During the exercise, three S-400 missiles successfully shot down three targets, TASS news agency reported, citing a military-diplomatic source.
On Thursday, Turkey issued notices restricting air space (NOTAM) to a height of 200,000 feet and waters off its Black Sea coast to allow the S-400 firing tests, a week after the missile systems were seen being transported to the area, while it had previously carried out radar tests.
Ankara inked the deal with Moscow in 2017, making Turkey the first NATO country to acquire these systems from Russia, and the delivery of the first parts of the S-400 started in 2019, despite strong opposition by the US. Washington had initially proposed that Ankara buys the US-made Patriot missile defence system instead, however it eventually suspended the country from its F-35 fighter jet program.
The US had also warned of economic sanctions under the Countering America’s Adversaries Through Sanctions Act, if the S-400 system is activated. The warning was reiterated last month, during NATO’s chief Jens Stoltenberg’s visit to Ankara, who said that the activation of the S-400 missiles risks compatibility with NATO aircraft and defences.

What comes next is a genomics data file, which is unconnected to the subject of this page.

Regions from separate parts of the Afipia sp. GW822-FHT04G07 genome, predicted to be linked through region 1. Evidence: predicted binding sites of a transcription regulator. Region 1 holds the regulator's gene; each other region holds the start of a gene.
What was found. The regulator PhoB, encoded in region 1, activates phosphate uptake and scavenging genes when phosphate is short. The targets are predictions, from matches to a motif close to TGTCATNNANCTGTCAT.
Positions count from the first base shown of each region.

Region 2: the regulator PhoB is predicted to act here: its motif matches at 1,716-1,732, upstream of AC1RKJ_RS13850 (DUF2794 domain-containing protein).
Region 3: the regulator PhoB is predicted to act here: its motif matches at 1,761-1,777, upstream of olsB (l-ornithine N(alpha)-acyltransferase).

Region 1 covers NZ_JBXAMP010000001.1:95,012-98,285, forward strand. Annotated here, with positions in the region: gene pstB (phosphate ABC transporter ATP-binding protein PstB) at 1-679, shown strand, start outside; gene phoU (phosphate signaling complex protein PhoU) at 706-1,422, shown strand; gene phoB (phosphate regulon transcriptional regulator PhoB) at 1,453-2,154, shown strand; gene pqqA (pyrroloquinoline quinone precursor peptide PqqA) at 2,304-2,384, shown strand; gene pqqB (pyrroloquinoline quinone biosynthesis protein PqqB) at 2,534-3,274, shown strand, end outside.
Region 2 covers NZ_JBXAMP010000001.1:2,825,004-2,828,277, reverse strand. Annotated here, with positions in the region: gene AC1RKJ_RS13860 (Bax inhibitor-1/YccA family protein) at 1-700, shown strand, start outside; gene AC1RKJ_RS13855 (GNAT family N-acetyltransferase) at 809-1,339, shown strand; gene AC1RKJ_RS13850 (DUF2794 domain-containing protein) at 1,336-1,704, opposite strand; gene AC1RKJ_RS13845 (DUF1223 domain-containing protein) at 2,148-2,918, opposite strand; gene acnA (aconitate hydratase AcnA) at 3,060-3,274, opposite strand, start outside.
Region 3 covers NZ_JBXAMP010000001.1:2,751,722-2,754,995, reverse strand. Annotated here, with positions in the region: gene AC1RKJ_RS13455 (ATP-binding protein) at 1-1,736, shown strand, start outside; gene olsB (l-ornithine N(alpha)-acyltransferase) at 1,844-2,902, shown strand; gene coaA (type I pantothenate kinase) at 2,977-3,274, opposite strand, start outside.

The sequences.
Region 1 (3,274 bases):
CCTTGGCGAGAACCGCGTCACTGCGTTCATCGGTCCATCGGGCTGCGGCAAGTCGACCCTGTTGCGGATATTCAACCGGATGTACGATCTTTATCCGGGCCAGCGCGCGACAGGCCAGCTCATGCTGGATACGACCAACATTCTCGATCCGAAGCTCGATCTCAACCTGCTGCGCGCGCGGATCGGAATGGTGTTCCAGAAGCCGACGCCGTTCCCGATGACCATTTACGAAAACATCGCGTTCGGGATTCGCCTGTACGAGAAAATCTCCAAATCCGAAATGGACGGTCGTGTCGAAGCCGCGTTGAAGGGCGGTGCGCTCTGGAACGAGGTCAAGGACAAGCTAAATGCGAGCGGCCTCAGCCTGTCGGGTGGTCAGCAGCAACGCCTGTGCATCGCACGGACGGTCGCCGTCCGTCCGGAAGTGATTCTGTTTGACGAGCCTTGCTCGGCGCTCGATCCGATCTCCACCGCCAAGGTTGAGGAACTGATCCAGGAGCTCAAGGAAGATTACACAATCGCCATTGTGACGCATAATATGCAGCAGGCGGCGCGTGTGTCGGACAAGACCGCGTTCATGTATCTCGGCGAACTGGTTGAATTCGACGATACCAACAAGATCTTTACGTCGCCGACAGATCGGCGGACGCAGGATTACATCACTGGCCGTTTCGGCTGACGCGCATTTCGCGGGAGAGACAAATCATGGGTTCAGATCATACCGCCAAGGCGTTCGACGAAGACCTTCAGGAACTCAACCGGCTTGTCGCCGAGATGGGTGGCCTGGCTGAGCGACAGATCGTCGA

“If confirmed, we would condemn in the strongest terms the S-400 test missile launch as incompatible with Turkey’s responsibilities as a NATO ally and strategic partner of the United States,” State Department spokeswoman Morgan Ortagus said in a statement on Friday, after the circulation of the reports.
Several videos also circulated in Twitter, allegedly showing Turkish military’s live fire test of the Russian-made S-400 missiles.
Another angle of the #Turkish S-400 test launch near #Sinop pic.twitter.com/1dresOdShB
— Observer IL (@Obs_IL) October 16, 2020